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review 2018-08-31 20:42
The Brothers Grimm and Charles Perrault meet the Creatures of the Night
The Bloody Chamber - Angela Carter, Emilia Fox,Richard Armitage

 

What a great early start to this year's Halloween Bingo.

 

I confess I didn't care so much for the first (i.e., the titular) story -- leaving aside the obvious similarities to Ann Radcliffe's Mysteries of Udolpho, it feels like I've read essentially this very story a few times too often already, because pretty much every update of Bluebeard's Castle seems to run along similar lines.  Maybe I have indeed even read this exact same version before (if not, the most recent incarnation I read was most likely something by either Neil Gaiman or Susanna Clarke), but anyway ... let's just say I was happy to move on when I could.

 

That said, the other stories were a sheer delight, and so is the collection as a whole -- and its narration by Emilia Fox and Richard Armitage, who take turns in reading the various tales.  My favorites by far were the second, third, and fourth entries (The Courtship of Mr Lyon, The Tiger's Bride, and Puss-in-Boots) -- the second and third being variations on Beauty and the Beast; both more melancholy than terrifying -- but especially so the fourth one, not least to Richard Armitage's rendition which had me howling with laughter ... and overlooking entirely that it actually is included in this collection for a reason

(after all, clever Puss and his lady help Puss's master to a rich bride by contriving the permanent, um, removal of said bride's present husband).

(spoiler show)

 

And now ... is it September 1 yet?

 

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text 2018-08-31 11:52
Reading progress update: I've listened 273 out of 422 minutes.
The Bloody Chamber - Angela Carter, Emilia Fox,Richard Armitage

@Jennifer (of Jennifer's Books), have you listened to this?  If not (yet), you absolutely need to ... for Richard Armitage's rendition of this version of Puss in Boots alone.  He completely had me in stitches last night!!

 

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text 2018-08-25 20:29
OK -- let's do this!
The Bloody Chamber - Angela Carter, Emilia Fox,Richard Armitage

 

 

As per Moonlight Reader Madness:

 

Well, alright -- here we go!  Angela Carter's The Bloody Chamber is a collection of short stories, so spreading these out over the course of a week will allow me to make progress here while at the same time finishing up my "Summer of Spies" reads.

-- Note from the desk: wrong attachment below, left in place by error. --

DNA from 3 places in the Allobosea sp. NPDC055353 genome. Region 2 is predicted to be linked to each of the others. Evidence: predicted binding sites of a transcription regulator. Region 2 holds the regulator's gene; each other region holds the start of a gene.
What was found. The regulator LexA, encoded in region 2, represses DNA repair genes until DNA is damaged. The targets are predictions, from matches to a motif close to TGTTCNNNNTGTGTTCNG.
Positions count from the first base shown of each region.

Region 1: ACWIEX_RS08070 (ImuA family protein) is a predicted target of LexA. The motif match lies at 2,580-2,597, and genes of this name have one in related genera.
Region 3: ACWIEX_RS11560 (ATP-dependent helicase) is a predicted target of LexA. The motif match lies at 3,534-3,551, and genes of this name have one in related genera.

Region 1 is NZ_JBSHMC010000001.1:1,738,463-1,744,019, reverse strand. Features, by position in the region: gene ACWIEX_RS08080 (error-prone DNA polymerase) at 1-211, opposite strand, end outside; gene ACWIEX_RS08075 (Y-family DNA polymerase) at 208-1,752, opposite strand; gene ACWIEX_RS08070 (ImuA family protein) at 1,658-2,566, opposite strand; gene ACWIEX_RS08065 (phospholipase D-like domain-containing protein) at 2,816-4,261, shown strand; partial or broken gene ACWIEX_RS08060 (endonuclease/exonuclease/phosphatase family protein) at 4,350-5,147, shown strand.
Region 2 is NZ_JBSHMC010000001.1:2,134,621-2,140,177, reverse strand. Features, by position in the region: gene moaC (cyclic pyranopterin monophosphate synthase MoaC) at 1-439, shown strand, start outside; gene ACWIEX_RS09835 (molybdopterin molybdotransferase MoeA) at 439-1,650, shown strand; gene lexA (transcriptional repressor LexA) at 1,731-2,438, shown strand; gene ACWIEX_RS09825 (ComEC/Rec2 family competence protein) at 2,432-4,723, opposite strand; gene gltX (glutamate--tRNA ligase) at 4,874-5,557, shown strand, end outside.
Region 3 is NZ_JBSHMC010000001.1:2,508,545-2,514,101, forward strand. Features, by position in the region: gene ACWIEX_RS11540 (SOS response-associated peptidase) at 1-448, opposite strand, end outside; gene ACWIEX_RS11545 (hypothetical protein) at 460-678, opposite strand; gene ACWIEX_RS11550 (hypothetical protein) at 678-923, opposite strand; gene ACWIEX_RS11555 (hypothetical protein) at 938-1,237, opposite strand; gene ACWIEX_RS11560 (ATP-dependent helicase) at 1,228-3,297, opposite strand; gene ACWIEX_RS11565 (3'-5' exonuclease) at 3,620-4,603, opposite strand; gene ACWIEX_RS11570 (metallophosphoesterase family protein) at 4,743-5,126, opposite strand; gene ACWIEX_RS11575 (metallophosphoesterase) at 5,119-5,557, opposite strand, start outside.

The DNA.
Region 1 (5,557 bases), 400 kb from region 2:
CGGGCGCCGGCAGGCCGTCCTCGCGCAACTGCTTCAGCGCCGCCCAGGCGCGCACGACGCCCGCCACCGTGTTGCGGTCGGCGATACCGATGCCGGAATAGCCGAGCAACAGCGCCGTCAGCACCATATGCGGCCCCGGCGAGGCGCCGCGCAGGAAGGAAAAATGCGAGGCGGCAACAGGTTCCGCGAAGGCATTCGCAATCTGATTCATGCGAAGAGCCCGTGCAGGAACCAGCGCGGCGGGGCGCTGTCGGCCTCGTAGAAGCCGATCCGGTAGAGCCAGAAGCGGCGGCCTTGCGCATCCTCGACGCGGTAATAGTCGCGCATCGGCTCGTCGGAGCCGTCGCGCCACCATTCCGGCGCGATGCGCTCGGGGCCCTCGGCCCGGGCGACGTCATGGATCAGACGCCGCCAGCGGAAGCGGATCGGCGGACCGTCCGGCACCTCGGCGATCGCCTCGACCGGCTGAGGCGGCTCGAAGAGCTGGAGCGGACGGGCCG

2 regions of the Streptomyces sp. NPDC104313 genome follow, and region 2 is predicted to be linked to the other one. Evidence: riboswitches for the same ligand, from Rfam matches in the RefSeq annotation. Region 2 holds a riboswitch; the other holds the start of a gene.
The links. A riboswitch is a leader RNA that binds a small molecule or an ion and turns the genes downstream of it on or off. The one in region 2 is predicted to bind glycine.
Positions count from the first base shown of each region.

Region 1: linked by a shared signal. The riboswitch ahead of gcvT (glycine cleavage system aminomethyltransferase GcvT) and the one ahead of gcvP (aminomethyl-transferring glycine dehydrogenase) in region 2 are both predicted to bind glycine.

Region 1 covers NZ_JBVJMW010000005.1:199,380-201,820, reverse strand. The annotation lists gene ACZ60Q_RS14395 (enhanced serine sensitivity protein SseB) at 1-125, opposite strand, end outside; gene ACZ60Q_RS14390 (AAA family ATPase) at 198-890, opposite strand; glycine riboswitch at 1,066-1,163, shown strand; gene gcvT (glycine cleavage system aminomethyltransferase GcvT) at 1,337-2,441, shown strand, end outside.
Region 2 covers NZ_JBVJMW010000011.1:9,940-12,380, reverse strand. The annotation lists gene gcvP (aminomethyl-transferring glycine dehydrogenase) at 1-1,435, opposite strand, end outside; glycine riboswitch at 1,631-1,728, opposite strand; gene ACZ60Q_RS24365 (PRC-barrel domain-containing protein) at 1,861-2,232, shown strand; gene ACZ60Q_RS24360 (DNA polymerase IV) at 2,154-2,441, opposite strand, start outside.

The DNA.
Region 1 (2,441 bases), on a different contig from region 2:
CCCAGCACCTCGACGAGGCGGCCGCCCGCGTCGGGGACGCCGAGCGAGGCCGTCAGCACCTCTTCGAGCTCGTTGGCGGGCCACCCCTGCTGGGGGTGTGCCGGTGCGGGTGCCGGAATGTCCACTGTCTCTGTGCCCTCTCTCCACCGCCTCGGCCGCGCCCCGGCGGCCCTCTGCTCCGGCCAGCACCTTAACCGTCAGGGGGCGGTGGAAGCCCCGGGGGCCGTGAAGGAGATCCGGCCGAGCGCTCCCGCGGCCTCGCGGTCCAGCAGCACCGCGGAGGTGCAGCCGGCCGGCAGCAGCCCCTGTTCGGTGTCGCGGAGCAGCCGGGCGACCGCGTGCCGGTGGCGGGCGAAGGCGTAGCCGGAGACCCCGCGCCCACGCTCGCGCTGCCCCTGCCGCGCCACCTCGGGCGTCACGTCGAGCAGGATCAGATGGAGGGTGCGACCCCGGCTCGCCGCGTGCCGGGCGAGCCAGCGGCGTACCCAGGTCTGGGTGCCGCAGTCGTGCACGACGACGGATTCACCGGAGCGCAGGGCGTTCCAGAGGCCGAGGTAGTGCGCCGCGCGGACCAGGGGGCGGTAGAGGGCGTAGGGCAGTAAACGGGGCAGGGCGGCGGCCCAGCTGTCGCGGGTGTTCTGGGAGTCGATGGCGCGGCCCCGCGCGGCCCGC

My Bingo Markers:

   
Read but not called ~~~ called but not read ~~~ both read and called      

 

 

Wild Card Author:

TBD -- currently leaning towards Neil Gaiman.

 

 

My Card:

 

Comprehensive update post to follow separately.

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review 2018-05-27 20:50
"They seek him here, they seek him there ..."
The Scarlet Pimpernel - Emmuska Orczy,Gary Hoppenstand
The Scarlet Pimpernel - Stephen Crossly,Emmuska Orczy

Oh, what a glorious prelude to the 2018 Summer of Spies.

 

Maybe not a "spy" novel in a narrower sense, but writing in 1902 and leagues ahead of her time, Orczy created the first book of what would become a series of perfect swashbucklers, starring a power couple in which the heroine is every bit her partner's equal and then some.

 

Indeed, cleverly Orczy even tells this book's story chiefly from Marguerite's point of view, which not only has the benefit of keeping the first-time reader (though ... is there such a creature, in this day and age, when it comes to this particular novel?) unaware of the Scarlet Pimpernel's identity as long as possible, but also gives Marguerite an added reason to hurtle all the way to France in Sir Percy's pursuit once she has cottoned onto (1) his alias, and (2) the fact that Chauvelin has unmasked him as well and is now hunting for him in turn.  After all, the narrative perspective would go to hell in a handbasket if Marguerite were to just stay at home and gnash her teeth, anxiously awaiting her husband's safe return -- whereas this way, Orczy is able to present her as a woman of action ... even if, for the most part, it looks like the much-touted "cleverest woman in Europe" is stumbling blindly after her husband and Chauvelin in their respective tracks and comes darned close to ruining Sir Percy's whole enterprise, not to mention imperiling the life of her beloved brother Armand, to whose assistance Sir Percy had rushed off to begin with (well, that and in order to finish the job of getting the de Tournay family safely across the Channel).

 

No wonder, in any event, that the reading public soon demanded a sequel -- and Marguerite  and Sir Percy would soon also find their way onto the silver screen.  The rest, as they've never said more truly than here, is history ...

 

 

My "Summer of Spies meets Women Writers Project" reading list:

Women of Intelligence

(http://booklikes.com/apps/reading-lists/897/women-of-intelligence)

 

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review 2018-05-18 13:12
Should come with several prescriptions / warning labels:
A is for Arsenic: The Poisons of Agatha Christie - Kathryn Harkup